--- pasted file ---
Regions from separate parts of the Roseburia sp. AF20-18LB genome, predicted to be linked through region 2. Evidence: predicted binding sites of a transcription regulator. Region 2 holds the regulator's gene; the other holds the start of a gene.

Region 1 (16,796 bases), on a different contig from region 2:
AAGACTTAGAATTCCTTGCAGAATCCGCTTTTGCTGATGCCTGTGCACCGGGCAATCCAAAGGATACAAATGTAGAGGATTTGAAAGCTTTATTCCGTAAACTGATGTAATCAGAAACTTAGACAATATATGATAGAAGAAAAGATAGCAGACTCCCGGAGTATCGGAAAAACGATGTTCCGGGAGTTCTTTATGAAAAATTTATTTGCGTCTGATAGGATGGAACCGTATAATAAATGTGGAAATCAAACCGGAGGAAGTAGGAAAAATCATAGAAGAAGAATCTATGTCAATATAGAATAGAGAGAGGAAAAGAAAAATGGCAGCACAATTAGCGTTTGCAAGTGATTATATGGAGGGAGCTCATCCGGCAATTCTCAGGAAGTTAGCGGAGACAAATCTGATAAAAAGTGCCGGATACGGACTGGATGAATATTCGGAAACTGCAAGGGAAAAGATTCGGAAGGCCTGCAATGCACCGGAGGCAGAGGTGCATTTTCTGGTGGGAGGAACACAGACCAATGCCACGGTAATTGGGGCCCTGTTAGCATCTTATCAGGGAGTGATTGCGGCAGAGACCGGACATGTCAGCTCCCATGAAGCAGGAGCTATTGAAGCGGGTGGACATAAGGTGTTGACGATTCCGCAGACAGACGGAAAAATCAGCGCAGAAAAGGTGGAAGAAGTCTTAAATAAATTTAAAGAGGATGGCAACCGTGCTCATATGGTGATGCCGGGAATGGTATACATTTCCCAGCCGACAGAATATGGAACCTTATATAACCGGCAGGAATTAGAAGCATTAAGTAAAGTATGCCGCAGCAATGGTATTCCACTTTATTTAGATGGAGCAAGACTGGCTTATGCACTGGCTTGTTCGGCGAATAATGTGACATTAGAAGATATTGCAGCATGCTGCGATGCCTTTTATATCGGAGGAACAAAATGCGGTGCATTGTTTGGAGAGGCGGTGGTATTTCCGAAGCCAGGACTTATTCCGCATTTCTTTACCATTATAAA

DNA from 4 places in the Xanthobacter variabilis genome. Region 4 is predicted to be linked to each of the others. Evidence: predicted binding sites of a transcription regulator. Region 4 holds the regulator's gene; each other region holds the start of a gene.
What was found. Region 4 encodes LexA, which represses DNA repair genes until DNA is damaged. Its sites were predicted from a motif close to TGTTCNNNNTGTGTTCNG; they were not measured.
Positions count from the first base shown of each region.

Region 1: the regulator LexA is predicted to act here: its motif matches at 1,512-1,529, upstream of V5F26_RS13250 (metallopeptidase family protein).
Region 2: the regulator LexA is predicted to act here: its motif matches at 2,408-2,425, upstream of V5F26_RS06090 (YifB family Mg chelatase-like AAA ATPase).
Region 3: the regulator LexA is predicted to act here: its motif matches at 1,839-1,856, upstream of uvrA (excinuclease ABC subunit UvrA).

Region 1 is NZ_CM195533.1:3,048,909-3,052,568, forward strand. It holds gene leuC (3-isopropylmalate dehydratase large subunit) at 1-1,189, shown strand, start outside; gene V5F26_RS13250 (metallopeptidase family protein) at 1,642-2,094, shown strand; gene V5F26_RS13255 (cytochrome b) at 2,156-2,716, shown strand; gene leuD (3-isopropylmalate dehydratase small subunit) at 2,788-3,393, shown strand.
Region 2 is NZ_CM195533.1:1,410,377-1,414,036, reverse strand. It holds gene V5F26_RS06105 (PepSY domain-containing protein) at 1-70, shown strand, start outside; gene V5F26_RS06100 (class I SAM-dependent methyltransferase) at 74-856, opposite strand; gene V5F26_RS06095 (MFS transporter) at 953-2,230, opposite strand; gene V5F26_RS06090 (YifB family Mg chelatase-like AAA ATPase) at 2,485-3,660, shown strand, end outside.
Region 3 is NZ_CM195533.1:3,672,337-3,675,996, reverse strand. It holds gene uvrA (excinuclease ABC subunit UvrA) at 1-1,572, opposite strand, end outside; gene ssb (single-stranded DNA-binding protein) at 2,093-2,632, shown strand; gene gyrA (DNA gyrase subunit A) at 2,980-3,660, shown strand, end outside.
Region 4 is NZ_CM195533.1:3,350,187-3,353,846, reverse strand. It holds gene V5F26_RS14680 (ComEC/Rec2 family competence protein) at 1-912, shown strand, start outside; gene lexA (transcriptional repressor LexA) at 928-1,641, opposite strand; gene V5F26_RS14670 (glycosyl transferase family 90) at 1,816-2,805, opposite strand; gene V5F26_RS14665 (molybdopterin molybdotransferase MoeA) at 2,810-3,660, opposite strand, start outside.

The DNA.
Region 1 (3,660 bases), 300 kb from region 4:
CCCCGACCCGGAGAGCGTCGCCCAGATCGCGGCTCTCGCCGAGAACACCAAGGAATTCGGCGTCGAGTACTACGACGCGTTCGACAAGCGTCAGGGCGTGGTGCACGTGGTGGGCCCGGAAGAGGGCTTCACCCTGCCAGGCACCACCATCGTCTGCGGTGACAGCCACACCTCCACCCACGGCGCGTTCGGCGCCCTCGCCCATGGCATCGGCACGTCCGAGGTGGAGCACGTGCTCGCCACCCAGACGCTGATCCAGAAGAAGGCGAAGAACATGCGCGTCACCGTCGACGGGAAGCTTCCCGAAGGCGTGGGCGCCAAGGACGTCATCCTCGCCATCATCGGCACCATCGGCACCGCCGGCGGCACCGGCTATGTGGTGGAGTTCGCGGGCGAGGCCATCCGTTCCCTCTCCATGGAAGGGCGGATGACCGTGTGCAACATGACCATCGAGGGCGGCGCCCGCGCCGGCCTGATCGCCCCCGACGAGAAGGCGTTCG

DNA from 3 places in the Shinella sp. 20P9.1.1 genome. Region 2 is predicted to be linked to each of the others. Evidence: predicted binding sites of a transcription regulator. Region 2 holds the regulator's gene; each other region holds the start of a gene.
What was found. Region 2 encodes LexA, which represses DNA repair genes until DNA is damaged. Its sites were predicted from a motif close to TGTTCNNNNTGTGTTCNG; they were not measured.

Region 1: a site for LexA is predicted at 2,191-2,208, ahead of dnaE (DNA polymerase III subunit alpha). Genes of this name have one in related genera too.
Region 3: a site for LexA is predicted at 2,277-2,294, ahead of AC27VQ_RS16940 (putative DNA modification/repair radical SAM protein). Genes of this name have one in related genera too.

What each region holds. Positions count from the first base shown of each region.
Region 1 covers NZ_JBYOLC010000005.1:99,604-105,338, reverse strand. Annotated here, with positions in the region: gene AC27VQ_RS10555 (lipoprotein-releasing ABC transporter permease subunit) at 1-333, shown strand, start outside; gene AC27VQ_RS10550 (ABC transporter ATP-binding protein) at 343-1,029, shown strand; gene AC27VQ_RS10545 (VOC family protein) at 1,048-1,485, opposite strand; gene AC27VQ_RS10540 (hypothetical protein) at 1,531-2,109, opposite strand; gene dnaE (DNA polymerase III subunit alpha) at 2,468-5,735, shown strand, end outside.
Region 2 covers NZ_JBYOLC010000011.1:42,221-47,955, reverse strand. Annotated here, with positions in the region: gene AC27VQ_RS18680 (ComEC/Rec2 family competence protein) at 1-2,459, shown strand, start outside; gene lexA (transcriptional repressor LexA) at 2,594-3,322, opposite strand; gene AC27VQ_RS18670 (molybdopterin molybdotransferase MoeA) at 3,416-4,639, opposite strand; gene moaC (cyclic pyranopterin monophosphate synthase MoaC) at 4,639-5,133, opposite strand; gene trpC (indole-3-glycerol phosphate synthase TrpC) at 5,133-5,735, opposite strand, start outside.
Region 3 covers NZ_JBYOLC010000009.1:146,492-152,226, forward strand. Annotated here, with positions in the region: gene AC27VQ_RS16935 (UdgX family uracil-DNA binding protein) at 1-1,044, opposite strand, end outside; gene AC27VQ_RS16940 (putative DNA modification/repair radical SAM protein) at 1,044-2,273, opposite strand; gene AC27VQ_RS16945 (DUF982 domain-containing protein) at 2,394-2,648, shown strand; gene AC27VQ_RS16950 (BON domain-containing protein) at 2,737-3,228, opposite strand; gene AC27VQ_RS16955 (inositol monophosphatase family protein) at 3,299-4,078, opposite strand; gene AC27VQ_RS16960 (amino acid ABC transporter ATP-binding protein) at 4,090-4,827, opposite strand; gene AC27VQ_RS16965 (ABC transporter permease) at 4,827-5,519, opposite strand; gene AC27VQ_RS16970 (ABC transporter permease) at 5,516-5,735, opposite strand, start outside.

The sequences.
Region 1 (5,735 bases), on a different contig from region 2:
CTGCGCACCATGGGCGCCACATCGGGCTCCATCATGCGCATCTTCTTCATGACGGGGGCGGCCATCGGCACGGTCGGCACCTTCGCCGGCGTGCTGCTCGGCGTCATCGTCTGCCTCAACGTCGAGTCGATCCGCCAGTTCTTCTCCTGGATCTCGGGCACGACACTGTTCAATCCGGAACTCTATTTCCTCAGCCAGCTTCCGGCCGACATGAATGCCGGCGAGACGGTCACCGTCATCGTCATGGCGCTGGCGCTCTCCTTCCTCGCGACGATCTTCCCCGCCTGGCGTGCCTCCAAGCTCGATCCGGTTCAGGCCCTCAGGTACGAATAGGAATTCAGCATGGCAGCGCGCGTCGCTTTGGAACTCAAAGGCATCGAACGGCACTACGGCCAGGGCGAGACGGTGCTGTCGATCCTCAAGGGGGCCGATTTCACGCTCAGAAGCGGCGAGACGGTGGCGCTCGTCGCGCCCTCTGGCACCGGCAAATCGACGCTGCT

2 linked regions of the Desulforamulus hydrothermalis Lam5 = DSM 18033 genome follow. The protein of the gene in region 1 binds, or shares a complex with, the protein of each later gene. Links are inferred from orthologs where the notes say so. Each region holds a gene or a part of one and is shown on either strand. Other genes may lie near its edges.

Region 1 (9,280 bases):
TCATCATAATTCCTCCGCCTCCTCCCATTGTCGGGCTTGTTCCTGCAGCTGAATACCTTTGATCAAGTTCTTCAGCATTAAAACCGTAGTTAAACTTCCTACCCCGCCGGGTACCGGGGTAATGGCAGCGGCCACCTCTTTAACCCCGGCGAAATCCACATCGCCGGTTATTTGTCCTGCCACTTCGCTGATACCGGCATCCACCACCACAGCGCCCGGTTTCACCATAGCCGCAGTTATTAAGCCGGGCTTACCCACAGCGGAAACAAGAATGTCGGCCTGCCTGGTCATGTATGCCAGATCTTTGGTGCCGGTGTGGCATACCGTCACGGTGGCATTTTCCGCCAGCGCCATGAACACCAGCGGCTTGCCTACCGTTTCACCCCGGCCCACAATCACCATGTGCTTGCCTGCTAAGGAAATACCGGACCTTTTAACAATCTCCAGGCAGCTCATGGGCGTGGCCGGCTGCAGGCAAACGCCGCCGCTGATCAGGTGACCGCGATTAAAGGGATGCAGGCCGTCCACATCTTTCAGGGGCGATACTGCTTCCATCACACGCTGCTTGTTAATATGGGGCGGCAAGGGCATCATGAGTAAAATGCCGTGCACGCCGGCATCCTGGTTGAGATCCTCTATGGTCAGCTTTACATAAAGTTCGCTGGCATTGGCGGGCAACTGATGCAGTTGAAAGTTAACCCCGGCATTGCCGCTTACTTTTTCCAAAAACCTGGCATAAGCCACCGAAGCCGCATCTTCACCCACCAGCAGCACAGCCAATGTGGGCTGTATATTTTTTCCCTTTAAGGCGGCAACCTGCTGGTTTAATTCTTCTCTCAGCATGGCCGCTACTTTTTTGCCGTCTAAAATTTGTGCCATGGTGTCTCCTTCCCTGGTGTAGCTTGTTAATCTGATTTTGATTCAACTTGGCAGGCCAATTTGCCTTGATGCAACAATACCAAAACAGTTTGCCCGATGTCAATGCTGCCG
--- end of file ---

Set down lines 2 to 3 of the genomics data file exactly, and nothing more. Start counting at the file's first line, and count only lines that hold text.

Region 1 (16,796 bases), on a different contig from region 2:
AAGACTTAGAATTCCTTGCAGAATCCGCTTTTGCTGATGCCTGTGCACCGGGCAATCCAAAGGATACAAATGTAGAGGATTTGAAAGCTTTATTCCGTAAACTGATGTAATCAGAAACTTAGACAATATATGATAGAAGAAAAGATAGCAGACTCCCGGAGTATCGGAAAAACGATGTTCCGGGAGTTCTTTATGAAAAATTTATTTGCGTCTGATAGGATGGAACCGTATAATAAATGTGGAAATCAAACCGGAGGAAGTAGGAAAAATCATAGAAGAAGAATCTATGTCAATATAGAATAGAGAGAGGAAAAGAAAAATGGCAGCACAATTAGCGTTTGCAAGTGATTATATGGAGGGAGCTCATCCGGCAATTCTCAGGAAGTTAGCGGAGACAAATCTGATAAAAAGTGCCGGATACGGACTGGATGAATATTCGGAAACTGCAAGGGAAAAGATTCGGAAGGCCTGCAATGCACCGGAGGCAGAGGTGCATTTTCTGGTGGGAGGAACACAGACCAATGCCACGGTAATTGGGGCCCTGTTAGCATCTTATCAGGGAGTGATTGCGGCAGAGACCGGACATGTCAGCTCCCATGAAGCAGGAGCTATTGAAGCGGGTGGACATAAGGTGTTGACGATTCCGCAGACAGACGGAAAAATCAGCGCAGAAAAGGTGGAAGAAGTCTTAAATAAATTTAAAGAGGATGGCAACCGTGCTCATATGGTGATGCCGGGAATGGTATACATTTCCCAGCCGACAGAATATGGAACCTTATATAACCGGCAGGAATTAGAAGCATTAAGTAAAGTATGCCGCAGCAATGGTATTCCACTTTATTTAGATGGAGCAAGACTGGCTTATGCACTGGCTTGTTCGGCGAATAATGTGACATTAGAAGATATTGCAGCATGCTGCGATGCCTTTTATATCGGAGGAACAAAATGCGGTGCATTGTTTGGAGAGGCGGTGGTATTTCCGAAGCCAGGACTTATTCCGCATTTCTTTACCATTATAAA